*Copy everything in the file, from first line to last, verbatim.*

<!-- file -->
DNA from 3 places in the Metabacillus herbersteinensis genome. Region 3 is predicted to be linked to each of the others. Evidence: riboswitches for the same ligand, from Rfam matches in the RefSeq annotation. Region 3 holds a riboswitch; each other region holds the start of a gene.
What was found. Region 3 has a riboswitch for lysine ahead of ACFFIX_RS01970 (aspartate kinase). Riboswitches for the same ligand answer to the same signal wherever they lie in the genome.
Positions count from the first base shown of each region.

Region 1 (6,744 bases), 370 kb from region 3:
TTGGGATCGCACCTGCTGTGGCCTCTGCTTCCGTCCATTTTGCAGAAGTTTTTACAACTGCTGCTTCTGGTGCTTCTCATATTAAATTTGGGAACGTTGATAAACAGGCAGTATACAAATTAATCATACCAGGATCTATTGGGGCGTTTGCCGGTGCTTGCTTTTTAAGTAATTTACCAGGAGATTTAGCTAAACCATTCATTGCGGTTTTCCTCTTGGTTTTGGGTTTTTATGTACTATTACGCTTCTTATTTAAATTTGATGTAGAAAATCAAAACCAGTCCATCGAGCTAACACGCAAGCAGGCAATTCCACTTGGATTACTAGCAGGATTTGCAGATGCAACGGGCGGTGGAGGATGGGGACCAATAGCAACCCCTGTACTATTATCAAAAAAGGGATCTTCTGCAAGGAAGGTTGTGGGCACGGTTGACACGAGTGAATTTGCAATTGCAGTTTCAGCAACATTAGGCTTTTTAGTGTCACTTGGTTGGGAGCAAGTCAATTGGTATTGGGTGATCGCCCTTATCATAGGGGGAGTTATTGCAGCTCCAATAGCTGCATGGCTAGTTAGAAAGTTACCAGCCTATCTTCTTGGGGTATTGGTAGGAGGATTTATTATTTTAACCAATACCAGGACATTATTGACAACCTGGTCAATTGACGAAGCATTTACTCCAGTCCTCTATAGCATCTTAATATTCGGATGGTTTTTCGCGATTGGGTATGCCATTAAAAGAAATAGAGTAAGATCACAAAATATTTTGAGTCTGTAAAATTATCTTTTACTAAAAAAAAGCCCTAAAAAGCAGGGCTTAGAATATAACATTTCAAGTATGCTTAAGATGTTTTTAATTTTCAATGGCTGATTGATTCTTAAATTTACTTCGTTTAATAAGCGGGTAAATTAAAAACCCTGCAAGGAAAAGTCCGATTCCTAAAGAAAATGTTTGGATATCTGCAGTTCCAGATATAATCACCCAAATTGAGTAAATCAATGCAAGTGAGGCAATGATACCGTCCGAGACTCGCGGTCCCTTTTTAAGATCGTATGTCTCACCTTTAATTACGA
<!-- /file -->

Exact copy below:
DNA from 3 places in the Metabacillus herbersteinensis genome. Region 3 is predicted to be linked to each of the others. Evidence: riboswitches for the same ligand, from Rfam matches in the RefSeq annotation. Region 3 holds a riboswitch; each other region holds the start of a gene.
What was found. Region 3 has a riboswitch for lysine ahead of ACFFIX_RS01970 (aspartate kinase). Riboswitches for the same ligand answer to the same signal wherever they lie in the genome.
Positions count from the first base shown of each region.

Region 1 (6,744 bases), 370 kb from region 3:
TTGGGATCGCACCTGCTGTGGCCTCTGCTTCCGTCCATTTTGCAGAAGTTTTTACAACTGCTGCTTCTGGTGCTTCTCATATTAAATTTGGGAACGTTGATAAACAGGCAGTATACAAATTAATCATACCAGGATCTATTGGGGCGTTTGCCGGTGCTTGCTTTTTAAGTAATTTACCAGGAGATTTAGCTAAACCATTCATTGCGGTTTTCCTCTTGGTTTTGGGTTTTTATGTACTATTACGCTTCTTATTTAAATTTGATGTAGAAAATCAAAACCAGTCCATCGAGCTAACACGCAAGCAGGCAATTCCACTTGGATTACTAGCAGGATTTGCAGATGCAACGGGCGGTGGAGGATGGGGACCAATAGCAACCCCTGTACTATTATCAAAAAAGGGATCTTCTGCAAGGAAGGTTGTGGGCACGGTTGACACGAGTGAATTTGCAATTGCAGTTTCAGCAACATTAGGCTTTTTAGTGTCACTTGGTTGGGAGCAAGTCAATTGGTATTGGGTGATCGCCCTTATCATAGGGGGAGTTATTGCAGCTCCAATAGCTGCATGGCTAGTTAGAAAGTTACCAGCCTATCTTCTTGGGGTATTGGTAGGAGGATTTATTATTTTAACCAATACCAGGACATTATTGACAACCTGGTCAATTGACGAAGCATTTACTCCAGTCCTCTATAGCATCTTAATATTCGGATGGTTTTTCGCGATTGGGTATGCCATTAAAAGAAATAGAGTAAGATCACAAAATATTTTGAGTCTGTAAAATTATCTTTTACTAAAAAAAAGCCCTAAAAAGCAGGGCTTAGAATATAACATTTCAAGTATGCTTAAGATGTTTTTAATTTTCAATGGCTGATTGATTCTTAAATTTACTTCGTTTAATAAGCGGGTAAATTAAAAACCCTGCAAGGAAAAGTCCGATTCCTAAAGAAAATGTTTGGATATCTGCAGTTCCAGATATAATCACCCAAATTGAGTAAATCAATGCAAGTGAGGCAATGATACCGTCCGAGACTCGCGGTCCCTTTTTAAGATCGTATGTCTCACCTTTAATTACGA